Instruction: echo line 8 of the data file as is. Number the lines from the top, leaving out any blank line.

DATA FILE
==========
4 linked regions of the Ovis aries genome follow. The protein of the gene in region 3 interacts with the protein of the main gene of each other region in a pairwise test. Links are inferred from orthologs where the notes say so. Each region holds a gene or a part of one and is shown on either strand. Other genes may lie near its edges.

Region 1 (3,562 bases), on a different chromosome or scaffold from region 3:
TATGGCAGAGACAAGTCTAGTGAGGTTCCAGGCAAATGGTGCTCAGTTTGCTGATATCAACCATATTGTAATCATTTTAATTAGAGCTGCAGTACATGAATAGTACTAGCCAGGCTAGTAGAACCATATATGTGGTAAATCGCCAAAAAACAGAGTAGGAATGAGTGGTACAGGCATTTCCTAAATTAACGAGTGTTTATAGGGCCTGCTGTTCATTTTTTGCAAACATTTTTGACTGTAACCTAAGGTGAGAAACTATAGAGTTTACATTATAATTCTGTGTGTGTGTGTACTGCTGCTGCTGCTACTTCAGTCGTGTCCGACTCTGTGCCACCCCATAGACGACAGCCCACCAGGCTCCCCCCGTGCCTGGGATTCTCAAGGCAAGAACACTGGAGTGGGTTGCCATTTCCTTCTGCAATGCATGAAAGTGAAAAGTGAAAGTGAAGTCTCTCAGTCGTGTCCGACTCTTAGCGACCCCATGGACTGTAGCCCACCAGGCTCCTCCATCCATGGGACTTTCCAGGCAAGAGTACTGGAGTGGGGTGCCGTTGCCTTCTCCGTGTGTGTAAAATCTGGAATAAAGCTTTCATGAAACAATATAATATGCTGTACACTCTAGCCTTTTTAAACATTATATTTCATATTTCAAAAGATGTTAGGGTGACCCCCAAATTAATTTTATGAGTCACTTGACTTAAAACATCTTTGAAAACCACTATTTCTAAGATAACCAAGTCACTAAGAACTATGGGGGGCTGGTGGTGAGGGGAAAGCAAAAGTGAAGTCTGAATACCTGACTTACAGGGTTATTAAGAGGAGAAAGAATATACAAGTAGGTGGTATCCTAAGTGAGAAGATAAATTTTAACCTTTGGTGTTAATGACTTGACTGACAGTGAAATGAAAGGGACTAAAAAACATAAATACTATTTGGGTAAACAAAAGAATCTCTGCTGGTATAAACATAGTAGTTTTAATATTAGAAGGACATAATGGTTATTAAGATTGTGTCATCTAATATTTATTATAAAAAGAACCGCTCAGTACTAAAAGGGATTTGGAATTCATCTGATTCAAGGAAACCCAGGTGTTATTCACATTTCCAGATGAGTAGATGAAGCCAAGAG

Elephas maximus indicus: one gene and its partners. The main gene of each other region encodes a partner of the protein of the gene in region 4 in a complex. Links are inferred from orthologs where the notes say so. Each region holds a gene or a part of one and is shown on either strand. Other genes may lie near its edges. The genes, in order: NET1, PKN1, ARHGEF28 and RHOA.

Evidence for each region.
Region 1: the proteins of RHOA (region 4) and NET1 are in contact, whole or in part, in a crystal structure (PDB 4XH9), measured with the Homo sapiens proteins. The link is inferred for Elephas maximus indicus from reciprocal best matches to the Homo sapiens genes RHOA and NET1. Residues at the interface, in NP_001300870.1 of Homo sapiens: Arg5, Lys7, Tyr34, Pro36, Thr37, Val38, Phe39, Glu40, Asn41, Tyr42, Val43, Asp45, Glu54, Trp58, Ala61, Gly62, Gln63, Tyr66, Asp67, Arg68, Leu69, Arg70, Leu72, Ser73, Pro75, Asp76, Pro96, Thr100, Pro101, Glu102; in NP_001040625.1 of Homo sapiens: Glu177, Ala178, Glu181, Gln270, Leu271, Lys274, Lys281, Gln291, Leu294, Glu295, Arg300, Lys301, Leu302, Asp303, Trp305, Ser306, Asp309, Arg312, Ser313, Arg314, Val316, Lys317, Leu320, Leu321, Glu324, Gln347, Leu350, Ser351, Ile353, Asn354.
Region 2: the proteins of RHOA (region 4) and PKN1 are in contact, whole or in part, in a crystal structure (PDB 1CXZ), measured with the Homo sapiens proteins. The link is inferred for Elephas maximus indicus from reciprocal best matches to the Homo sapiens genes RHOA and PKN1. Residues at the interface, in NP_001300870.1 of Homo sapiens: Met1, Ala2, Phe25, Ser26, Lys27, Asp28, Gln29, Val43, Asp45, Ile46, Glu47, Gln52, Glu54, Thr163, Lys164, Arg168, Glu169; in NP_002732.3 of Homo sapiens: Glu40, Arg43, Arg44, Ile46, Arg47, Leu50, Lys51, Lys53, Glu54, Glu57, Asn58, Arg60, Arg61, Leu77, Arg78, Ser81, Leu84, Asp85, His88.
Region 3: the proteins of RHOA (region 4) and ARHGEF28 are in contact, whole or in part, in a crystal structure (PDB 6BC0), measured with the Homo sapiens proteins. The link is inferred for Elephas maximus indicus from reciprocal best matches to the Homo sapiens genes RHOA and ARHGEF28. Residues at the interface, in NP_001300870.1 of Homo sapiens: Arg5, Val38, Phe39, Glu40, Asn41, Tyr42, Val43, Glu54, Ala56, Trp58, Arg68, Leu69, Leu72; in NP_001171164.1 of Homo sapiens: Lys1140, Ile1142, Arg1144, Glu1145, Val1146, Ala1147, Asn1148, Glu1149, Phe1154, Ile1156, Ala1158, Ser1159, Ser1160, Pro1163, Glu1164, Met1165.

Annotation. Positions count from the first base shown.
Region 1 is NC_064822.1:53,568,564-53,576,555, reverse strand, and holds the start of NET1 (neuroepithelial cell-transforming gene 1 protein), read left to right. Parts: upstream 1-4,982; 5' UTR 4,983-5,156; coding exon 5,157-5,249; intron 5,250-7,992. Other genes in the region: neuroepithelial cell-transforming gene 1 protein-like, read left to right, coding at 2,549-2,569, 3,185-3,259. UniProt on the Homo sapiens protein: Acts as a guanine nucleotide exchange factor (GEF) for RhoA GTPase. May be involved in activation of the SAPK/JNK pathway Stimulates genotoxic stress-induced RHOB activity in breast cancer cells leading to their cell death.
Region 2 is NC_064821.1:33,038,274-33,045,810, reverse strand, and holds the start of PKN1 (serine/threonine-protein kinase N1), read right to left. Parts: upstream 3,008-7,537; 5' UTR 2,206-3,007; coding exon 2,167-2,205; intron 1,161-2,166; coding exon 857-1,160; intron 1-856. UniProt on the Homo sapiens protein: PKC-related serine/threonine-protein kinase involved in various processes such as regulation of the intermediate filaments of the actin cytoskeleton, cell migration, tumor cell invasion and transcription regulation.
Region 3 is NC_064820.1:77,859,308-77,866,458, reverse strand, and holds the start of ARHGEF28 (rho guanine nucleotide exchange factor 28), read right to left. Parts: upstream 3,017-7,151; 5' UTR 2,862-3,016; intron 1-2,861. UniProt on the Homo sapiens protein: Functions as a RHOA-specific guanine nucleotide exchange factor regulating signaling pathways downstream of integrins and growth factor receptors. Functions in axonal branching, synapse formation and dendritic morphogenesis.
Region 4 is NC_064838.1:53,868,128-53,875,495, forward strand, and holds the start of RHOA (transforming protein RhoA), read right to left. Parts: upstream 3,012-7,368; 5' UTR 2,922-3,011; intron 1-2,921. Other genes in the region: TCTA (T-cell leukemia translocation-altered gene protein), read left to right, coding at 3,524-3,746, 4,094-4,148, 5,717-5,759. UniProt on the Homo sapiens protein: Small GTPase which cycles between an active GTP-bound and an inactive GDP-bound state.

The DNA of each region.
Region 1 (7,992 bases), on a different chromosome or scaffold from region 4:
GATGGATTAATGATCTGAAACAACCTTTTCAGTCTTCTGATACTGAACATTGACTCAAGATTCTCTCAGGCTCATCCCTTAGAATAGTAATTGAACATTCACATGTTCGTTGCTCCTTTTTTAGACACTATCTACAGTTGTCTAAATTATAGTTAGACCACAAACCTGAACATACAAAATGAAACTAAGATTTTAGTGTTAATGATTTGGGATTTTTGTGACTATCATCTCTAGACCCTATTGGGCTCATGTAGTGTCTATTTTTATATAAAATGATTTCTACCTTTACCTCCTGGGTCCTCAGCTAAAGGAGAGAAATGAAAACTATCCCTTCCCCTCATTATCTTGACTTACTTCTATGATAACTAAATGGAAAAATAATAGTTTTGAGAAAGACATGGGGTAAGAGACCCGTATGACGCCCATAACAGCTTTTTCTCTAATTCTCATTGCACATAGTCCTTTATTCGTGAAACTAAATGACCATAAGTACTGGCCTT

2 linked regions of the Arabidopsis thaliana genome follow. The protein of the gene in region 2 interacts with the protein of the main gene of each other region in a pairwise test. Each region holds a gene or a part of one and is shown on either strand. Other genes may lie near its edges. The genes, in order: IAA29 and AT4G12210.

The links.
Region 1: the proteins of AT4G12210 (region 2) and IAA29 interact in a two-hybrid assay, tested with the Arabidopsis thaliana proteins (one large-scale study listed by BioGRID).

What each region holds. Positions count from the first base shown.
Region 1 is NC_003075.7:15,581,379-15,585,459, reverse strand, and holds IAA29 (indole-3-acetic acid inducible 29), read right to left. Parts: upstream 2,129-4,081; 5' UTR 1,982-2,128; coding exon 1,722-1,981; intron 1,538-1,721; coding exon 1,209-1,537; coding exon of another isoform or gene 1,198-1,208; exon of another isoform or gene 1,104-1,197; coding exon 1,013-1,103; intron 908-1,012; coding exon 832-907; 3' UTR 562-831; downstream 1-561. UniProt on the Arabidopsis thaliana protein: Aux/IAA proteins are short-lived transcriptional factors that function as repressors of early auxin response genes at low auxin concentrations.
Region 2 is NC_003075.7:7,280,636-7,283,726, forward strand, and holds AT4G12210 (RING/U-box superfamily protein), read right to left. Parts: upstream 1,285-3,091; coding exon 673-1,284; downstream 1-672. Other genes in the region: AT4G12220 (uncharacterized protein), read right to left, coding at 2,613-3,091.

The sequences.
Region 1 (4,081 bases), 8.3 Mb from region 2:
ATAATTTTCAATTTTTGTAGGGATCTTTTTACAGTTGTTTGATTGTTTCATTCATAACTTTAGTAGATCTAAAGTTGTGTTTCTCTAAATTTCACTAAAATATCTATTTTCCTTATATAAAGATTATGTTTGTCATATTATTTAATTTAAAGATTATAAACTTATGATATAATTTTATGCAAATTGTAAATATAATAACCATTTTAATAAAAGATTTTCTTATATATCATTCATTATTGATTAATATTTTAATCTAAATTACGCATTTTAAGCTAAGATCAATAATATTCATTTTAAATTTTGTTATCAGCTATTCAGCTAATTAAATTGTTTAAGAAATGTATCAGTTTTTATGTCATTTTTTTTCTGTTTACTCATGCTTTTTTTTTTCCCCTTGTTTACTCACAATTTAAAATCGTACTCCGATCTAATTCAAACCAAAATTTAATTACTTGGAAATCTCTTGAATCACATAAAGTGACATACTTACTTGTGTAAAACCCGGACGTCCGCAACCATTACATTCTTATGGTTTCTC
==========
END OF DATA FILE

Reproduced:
Region 3: the proteins of RHOA (region 4) and ARHGEF28 are in contact, whole or in part, in a crystal structure (PDB 6BC0), measured with the Homo sapiens proteins. The link is inferred for Elephas maximus indicus from reciprocal best matches to the Homo sapiens genes RHOA and ARHGEF28. Residues at the interface, in NP_001300870.1 of Homo sapiens: Arg5, Val38, Phe39, Glu40, Asn41, Tyr42, Val43, Glu54, Ala56, Trp58, Arg68, Leu69, Leu72; in NP_001171164.1 of Homo sapiens: Lys1140, Ile1142, Arg1144, Glu1145, Val1146, Ala1147, Asn1148, Glu1149, Phe1154, Ile1156, Ala1158, Ser1159, Ser1160, Pro1163, Glu1164, Met1165.